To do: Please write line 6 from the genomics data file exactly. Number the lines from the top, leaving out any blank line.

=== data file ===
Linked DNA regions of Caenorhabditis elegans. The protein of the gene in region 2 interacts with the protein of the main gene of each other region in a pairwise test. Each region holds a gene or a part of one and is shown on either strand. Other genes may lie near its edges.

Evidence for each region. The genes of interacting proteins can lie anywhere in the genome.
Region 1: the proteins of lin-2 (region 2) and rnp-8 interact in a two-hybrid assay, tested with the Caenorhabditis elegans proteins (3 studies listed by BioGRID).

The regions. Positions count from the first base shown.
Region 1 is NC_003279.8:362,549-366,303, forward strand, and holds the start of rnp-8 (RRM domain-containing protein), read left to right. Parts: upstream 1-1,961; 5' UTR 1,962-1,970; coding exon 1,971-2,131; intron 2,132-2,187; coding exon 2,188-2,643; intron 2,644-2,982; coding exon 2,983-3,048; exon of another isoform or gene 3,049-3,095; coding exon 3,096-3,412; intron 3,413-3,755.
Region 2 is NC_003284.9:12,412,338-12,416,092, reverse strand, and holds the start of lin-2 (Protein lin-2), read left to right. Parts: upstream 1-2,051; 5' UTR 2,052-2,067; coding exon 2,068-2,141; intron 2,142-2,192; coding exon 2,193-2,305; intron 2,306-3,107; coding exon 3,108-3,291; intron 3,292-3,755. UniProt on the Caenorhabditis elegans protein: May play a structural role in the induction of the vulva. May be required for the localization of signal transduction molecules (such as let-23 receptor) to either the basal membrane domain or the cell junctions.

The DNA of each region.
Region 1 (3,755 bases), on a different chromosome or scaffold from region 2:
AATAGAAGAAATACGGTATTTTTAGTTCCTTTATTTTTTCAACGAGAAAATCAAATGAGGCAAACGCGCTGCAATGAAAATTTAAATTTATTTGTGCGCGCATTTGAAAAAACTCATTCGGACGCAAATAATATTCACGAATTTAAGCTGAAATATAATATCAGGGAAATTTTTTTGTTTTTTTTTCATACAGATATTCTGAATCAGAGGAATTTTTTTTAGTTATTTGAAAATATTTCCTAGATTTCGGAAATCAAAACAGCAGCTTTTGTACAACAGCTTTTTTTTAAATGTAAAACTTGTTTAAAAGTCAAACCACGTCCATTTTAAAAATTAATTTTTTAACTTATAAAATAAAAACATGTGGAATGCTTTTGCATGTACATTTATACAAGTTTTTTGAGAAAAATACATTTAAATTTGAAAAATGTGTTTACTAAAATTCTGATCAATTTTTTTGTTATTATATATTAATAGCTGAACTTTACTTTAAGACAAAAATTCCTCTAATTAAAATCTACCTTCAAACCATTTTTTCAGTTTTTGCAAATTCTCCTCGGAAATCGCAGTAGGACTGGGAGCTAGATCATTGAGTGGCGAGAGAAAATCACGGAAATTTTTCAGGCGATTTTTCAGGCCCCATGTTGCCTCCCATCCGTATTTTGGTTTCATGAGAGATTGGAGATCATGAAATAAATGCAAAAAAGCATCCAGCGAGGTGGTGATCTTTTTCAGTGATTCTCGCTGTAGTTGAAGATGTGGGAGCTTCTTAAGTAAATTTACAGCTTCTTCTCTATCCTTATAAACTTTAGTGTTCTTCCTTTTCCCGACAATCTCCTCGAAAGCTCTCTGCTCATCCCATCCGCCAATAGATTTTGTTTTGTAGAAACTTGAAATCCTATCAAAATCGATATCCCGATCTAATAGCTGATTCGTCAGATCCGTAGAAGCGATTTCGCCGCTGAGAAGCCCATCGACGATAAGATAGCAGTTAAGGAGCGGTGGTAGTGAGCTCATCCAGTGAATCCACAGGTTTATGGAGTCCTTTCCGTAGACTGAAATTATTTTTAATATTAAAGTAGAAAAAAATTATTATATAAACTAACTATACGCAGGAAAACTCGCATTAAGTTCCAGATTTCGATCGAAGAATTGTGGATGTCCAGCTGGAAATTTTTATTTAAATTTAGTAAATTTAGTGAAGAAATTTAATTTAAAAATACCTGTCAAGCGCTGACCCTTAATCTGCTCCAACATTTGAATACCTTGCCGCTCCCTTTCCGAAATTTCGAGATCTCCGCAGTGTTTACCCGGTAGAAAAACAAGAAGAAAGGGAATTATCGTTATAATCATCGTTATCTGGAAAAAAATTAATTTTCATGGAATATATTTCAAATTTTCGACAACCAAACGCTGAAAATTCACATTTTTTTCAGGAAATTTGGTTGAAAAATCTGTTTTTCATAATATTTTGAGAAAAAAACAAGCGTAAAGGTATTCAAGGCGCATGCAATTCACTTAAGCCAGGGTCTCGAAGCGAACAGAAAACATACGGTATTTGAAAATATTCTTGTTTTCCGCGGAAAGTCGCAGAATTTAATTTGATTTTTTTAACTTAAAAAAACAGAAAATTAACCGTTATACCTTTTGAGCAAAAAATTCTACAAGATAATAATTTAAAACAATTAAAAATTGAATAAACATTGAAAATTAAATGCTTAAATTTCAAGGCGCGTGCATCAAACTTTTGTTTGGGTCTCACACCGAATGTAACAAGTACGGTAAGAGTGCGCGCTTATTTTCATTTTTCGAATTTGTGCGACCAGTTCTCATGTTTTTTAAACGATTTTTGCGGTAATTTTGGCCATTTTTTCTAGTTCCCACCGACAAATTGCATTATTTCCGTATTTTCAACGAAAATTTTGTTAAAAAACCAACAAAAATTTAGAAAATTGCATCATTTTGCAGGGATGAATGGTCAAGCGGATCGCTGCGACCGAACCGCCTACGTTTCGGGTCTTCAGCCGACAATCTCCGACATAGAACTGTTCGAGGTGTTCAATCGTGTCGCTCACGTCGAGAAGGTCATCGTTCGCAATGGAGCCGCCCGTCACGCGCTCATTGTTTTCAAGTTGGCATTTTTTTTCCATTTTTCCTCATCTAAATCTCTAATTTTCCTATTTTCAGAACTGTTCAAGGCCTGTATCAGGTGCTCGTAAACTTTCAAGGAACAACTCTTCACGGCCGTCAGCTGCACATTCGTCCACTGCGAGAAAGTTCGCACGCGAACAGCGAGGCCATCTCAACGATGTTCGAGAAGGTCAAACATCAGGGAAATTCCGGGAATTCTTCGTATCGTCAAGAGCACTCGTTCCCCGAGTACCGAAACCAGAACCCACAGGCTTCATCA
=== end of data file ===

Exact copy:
Region 2 is NC_003284.9:12,412,338-12,416,092, reverse strand, and holds the start of lin-2 (Protein lin-2), read left to right. Parts: upstream 1-2,051; 5' UTR 2,052-2,067; coding exon 2,068-2,141; intron 2,142-2,192; coding exon 2,193-2,305; intron 2,306-3,107; coding exon 3,108-3,291; intron 3,292-3,755. UniProt on the Caenorhabditis elegans protein: May play a structural role in the induction of the vulva. May be required for the localization of signal transduction molecules (such as let-23 receptor) to either the basal membrane domain or the cell junctions.